he sings a song about how love was sweet when he was young. and continues to dig. and sings a morbidly jolly gravedigging song.1. ditchers. Hamlet asks Horatio. Before the gravedigger answers his own riddle. As they watch. everything has changed.1. As he digs. Hamlet says. but now that he is old.1. Up to this point in the play. or they couldn't have done any digging.65-66). and grave-makers"--must have had arms. . if only we could keep it in mind. so as the gravedigger digs.9091).1. and he makes a series of punning comments about lawyers. because "the houses that he makes last till doomsday" (5. Nowadays. Horatio sensibly replies that the gravedigger has gotten used to it.41-42). Hamlet comments. and we had the trick to see't" (5. the gravedigger triumphantly gives his answer: it is the "gravemaker" that builds strongest of all." So Hamlet is saying that this change from life to death a good thing to keep in mind." and a "pit of clay" (5." "and" means "if. "That skull had a tongue in it.1. Meanwhile. who thought he could flatter a man out of a horse. the shipwright. "Revolution" means "change.all the diggers--"gardeners. This comment is the first of many that Hamlet makes in the same vein. it's illegal to commingle human remains." and "trick" means "knack" or "ability. or the carpenter?" (5. the gravedigger shovels up another skull." a "spade. Hamlet and Horatio enter and observe him. but Shakespeare's day made more economical use of graveyard space.75). He mockingly speculates that the skull could have belonged to a politician who thought he could outsmart God. or to a courtier. your whole estate will eventually be just six feet of dirt. Hamlet seems to adopt the gravedigger's viewpoint. First Clown then follows this up with another joke. "Has this fellow no feeling of his business. "Here's fine revolution. Hamlet speculates that the second skull could have belonged to a lawyer. he shovels up a skull. but in the following moments of the scene. a riddle that asks "What is he that builds stronger than either the mason.1. about a "pickaxe. Hamlet has been unable to get used to the idea of his father's death. Then he sends his partner away for some liquor. (Have lawyers ever gotten any respect?) The general point of the jokes is that no matter how many legal documents you have. Now there's just the skull.59). that he sings at grave-making? (5. being knocked around by the gravedigger's spade.96). and could sing once" (5.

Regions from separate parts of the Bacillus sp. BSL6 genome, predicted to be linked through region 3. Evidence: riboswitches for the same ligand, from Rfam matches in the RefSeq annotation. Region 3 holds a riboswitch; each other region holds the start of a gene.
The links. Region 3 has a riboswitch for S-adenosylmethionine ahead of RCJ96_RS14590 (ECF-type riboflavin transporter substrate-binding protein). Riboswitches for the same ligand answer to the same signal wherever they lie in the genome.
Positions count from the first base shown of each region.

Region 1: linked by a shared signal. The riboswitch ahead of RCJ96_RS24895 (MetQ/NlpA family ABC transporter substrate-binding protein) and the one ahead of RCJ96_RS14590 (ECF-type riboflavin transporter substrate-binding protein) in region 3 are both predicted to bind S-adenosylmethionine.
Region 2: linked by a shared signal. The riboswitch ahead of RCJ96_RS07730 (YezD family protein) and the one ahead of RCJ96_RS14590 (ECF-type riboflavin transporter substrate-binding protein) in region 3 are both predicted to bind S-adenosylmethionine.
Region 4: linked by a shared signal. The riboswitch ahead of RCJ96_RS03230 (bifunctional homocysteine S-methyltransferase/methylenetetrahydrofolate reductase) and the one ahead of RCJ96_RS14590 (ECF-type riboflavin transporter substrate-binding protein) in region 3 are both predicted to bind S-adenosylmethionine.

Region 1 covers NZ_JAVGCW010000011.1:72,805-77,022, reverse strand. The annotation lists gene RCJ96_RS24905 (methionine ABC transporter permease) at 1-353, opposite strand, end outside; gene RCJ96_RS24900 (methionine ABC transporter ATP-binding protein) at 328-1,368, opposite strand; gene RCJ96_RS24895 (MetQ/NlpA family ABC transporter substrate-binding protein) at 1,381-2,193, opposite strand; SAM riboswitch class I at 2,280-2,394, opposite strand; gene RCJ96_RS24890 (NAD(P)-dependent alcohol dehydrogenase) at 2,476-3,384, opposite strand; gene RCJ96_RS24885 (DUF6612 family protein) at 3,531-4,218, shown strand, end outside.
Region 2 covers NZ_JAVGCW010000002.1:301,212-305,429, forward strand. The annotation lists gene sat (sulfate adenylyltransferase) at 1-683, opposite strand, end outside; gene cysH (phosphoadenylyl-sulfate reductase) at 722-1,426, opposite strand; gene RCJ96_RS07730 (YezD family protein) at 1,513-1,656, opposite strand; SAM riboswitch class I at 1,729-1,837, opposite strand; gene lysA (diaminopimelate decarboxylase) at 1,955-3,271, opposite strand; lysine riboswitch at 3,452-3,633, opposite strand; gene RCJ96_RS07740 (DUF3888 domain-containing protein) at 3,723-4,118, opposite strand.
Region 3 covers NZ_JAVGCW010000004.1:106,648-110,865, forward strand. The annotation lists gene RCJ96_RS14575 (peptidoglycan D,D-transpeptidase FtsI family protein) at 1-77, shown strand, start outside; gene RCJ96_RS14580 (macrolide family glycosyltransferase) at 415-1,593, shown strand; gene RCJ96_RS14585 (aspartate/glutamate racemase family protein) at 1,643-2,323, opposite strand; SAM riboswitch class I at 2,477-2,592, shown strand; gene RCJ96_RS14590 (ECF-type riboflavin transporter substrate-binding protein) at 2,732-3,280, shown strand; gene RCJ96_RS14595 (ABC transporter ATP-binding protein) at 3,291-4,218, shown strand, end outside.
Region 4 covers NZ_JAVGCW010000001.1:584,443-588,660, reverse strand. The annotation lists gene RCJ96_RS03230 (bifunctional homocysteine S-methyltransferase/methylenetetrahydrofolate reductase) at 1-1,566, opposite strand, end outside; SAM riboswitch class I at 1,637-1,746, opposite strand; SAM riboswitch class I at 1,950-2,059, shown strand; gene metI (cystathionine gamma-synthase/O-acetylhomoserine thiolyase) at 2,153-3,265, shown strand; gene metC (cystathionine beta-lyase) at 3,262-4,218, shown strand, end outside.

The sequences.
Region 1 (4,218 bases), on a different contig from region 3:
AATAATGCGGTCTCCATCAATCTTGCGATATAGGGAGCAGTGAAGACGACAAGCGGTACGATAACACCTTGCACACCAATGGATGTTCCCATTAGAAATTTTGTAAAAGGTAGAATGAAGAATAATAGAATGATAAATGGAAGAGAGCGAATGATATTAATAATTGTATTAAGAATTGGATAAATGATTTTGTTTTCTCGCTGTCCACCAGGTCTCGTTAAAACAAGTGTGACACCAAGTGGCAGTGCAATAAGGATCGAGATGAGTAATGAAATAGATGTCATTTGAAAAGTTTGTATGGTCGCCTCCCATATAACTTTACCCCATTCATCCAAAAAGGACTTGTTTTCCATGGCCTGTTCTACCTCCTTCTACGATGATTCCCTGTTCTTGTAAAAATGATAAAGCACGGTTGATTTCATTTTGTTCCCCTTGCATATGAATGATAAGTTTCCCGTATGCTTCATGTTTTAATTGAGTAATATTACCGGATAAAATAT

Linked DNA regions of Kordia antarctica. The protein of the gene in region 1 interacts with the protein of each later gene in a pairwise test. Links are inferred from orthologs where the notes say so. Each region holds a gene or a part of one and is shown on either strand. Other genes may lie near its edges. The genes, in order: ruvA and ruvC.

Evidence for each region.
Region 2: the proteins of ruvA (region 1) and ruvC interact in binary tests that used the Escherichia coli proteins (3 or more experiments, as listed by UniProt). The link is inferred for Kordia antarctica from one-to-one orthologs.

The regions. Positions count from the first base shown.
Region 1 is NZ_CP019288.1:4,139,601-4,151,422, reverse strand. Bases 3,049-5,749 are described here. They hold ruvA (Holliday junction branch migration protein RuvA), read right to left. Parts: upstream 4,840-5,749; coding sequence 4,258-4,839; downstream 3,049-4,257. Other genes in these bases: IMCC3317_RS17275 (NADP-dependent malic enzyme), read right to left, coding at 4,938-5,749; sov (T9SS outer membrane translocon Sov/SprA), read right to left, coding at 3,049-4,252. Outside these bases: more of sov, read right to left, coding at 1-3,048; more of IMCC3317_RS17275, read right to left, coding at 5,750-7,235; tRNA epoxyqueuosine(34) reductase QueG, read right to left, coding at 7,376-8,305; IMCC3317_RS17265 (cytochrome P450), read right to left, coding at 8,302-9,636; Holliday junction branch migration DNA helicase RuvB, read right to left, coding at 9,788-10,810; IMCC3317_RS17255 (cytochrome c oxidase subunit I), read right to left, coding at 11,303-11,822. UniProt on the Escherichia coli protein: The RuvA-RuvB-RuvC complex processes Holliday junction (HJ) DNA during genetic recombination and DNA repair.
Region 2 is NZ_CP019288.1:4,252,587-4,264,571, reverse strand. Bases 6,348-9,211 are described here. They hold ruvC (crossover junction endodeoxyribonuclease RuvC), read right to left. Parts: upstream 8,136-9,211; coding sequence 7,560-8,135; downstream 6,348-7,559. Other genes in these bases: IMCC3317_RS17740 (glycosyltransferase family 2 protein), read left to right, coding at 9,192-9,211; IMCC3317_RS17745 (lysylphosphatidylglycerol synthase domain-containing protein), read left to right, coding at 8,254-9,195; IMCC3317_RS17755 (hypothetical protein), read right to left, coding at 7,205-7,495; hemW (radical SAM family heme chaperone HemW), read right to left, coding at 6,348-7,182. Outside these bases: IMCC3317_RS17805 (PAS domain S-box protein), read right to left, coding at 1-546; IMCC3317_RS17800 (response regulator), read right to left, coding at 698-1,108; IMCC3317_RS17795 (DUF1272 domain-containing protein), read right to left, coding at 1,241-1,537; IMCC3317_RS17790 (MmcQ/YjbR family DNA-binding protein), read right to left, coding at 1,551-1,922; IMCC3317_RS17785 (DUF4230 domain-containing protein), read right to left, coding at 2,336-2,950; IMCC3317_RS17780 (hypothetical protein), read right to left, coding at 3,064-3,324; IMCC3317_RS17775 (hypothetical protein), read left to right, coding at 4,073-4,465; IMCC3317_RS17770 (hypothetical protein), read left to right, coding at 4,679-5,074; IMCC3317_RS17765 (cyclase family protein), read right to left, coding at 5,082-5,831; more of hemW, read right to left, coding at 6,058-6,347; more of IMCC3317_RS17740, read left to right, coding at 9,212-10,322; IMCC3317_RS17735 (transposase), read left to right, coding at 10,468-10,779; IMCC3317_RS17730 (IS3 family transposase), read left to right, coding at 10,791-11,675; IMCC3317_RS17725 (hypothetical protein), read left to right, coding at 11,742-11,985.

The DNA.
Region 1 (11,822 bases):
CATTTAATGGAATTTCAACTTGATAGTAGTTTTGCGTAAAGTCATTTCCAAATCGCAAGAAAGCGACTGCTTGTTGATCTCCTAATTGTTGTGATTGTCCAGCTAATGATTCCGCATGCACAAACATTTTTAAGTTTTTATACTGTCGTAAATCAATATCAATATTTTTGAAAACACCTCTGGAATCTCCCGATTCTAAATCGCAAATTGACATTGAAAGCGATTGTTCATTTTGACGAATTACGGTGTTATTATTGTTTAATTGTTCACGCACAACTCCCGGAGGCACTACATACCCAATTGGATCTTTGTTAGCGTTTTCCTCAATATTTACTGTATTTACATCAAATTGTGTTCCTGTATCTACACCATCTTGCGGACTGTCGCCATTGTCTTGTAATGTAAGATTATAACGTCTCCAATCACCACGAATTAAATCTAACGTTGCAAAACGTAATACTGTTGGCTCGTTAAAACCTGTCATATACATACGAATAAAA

" Hamlet asks again. here in Denmark: I have been sexton here.163). one of his questions receives a straight answer: eight or nine years. Juliet's youth is an important element in her character. thirty years" (5. "Why. In answer to Hamlet's questions. the clown claims that the grave is not for a man. casual way. because everyone in England is mad. This begins a quickwitted exchange between Hamlet and the clown. The gravedigger's answer to Hamlet's question is "Mine. and the gravedigger gives him a nonsense answer. but. and meets his match in mockery. he'll either "recover his wits. and if the fact that Hamlet is thirty is important. Next.161162). He steps forward. and the clown has the punchline. And speaking of lying in the earth here's a skull. why weren't we told earlier?) Hamlet's next question is "How long will a man lie i' the earth ere he rot?" (5. she's dead" (5. The clown replies that he started the day that King Hamlet defeated King Fortinbras. says the gravedigger. On the other hand. asks the gravedigger whose grave it is. the clown answers: "One that was a woman. He adds that the Hamlet he's talking about is the one who has gone mad and been sent to England.119). and in such a roundabout. and not for a woman.Then Hamlet decides--for no apparent reason other than just because--that he will speak to the gravedigger. If not. amidst the jokes. In England. "e'en with losing his wits. (Thus.135-136). But thirty is neither very young nor very old. Shakespeare doesn't specify ages very often.1. Unless the man is rotten before he dies. because then he'll be tanned himself.1. and Lear's age is equally important to his story." but the gravedigger turns the question away with a pun. man and boy. So Hamlet never does learn that this is Ophelia's grave. and keep out the water. saying. when Hamlet finally asks who is to be buried in the grave. saying "upon what ground?" "Ground" means "cause. sir" (5. which was the same day that Hamlet was born. Hamlet asks the gravedigger how long he's been on the job.1. Finally. Hamlet then asks how Hamlet went mad. it won't matter. rest her soul. and we're laughing at the way the gravedigger mocks death. either. However.1. we learn that Hamlet is thirty years old. sir. . it's hard to see why this information is offered." or not. it's easy to see why. and when he does so in other plays. a leather tanner will last longer.